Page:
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For centuries, newspapers used column rules (vertical lines) and cutoff rules (horizontal lines) to separate stories. Back in the ’60s and ’70s, rule-less gutters became popular, but nowadays rules are back. And most of the best-designed papers use them.
Advantages: Rules organize stories and pages into neat stacks. They even let you get away with butting headlines and colliding art elements, up to a point (see below).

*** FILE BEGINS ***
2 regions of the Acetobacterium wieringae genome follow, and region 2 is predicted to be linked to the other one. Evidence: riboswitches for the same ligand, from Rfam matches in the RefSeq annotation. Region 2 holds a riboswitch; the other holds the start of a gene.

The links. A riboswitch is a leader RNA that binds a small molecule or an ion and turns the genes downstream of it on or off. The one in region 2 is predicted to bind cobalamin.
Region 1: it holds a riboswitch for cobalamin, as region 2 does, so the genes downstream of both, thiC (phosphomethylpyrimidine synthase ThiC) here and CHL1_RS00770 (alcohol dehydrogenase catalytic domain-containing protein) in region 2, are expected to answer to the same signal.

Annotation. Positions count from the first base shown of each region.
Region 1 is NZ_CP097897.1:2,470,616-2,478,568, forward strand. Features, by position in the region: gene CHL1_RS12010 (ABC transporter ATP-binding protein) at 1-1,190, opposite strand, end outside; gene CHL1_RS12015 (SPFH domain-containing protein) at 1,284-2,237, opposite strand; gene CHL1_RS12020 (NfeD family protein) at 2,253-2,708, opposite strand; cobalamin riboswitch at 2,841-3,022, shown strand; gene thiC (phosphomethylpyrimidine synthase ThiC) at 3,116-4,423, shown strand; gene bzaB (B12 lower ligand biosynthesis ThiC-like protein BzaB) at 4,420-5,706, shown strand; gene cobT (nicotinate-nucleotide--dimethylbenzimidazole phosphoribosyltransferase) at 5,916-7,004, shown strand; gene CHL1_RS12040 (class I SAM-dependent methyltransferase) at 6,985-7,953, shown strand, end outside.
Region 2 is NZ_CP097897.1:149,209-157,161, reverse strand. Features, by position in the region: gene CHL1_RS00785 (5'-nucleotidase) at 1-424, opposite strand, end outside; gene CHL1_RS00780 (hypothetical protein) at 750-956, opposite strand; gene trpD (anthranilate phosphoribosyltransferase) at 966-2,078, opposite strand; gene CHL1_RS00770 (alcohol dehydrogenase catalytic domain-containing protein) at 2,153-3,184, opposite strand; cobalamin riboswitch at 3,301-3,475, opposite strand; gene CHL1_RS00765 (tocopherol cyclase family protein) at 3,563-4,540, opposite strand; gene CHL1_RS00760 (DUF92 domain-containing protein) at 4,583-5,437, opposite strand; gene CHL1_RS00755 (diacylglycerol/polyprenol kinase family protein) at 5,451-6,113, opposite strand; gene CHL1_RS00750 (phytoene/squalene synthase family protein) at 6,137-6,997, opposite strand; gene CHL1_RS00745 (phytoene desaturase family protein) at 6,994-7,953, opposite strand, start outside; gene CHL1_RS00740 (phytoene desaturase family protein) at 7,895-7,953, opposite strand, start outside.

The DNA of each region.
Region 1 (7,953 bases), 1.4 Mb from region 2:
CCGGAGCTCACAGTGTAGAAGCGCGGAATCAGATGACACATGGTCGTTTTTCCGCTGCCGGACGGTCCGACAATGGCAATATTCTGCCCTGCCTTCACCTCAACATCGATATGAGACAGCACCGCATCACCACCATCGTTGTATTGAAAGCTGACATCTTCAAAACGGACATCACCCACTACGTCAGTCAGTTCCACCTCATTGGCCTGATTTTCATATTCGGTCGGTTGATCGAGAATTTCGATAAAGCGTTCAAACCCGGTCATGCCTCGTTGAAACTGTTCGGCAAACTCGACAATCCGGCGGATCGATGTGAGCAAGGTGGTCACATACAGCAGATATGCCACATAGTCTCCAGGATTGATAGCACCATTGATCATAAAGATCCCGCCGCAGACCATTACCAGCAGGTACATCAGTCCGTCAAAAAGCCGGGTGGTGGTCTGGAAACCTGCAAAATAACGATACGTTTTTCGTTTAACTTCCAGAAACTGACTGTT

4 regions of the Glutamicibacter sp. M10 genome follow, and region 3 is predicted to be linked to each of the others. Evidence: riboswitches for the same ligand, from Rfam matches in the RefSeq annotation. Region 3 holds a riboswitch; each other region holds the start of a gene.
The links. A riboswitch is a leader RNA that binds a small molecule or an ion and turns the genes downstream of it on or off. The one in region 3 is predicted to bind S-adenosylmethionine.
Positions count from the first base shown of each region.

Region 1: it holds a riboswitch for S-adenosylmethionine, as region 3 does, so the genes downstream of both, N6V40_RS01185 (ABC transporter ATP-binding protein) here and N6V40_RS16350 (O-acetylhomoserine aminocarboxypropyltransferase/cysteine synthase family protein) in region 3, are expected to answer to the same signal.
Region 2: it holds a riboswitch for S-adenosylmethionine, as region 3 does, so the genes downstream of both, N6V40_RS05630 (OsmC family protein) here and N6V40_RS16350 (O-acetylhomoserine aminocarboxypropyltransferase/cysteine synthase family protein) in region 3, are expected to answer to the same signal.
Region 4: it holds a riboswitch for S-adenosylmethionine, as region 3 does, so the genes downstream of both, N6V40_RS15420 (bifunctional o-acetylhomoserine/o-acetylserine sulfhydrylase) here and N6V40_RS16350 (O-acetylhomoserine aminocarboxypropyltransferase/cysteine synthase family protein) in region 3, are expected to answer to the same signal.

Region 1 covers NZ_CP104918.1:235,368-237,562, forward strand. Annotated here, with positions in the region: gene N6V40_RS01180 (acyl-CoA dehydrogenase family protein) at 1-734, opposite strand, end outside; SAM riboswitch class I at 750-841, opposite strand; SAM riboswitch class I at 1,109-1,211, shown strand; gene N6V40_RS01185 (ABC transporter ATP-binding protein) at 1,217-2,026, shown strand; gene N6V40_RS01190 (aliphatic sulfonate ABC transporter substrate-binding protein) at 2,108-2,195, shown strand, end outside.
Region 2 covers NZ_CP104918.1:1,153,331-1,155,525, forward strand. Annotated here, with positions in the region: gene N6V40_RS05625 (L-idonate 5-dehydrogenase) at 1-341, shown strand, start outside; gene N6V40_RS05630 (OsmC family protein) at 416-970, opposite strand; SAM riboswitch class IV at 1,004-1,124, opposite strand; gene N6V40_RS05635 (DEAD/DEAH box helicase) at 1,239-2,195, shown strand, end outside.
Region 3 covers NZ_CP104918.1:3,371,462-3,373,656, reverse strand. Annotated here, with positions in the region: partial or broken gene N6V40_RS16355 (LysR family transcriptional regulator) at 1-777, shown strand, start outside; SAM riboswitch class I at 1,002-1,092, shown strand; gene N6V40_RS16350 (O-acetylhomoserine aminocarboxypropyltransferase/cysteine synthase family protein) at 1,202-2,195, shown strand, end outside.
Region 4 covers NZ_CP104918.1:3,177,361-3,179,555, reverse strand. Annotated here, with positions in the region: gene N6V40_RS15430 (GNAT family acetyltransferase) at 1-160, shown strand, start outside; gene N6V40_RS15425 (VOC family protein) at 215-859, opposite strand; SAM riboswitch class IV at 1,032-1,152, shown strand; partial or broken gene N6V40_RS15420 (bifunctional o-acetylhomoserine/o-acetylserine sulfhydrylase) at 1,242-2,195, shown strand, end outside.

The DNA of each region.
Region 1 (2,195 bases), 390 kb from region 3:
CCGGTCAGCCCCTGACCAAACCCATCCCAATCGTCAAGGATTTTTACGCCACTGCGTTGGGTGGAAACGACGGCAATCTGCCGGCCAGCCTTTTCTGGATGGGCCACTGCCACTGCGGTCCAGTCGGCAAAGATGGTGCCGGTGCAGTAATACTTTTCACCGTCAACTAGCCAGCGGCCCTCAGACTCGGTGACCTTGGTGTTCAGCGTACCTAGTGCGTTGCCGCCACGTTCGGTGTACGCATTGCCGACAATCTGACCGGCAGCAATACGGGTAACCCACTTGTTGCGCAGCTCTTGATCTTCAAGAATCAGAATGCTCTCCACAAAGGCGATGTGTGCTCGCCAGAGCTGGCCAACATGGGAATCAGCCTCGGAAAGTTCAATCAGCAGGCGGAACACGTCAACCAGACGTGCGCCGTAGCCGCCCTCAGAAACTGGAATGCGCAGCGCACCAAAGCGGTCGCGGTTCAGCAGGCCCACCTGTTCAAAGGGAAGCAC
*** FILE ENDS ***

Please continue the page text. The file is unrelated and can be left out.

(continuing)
Disadvantages: When drawn down the middle of a narrow gutter, rules can crowd the text beside it. And if you widen the gutter to alleviate the crowding, sliding stories slightly sideways, your page grid can look wonky and unaligned. Rules work best with wider gutters.
Tip: Horizontal cutoff rules can be thin, thick — even screened or fancied up a bit, depending on your paper’s style. But it’s usually best to keep standard vertical column rules as thin and unobtrusive as you possibly can.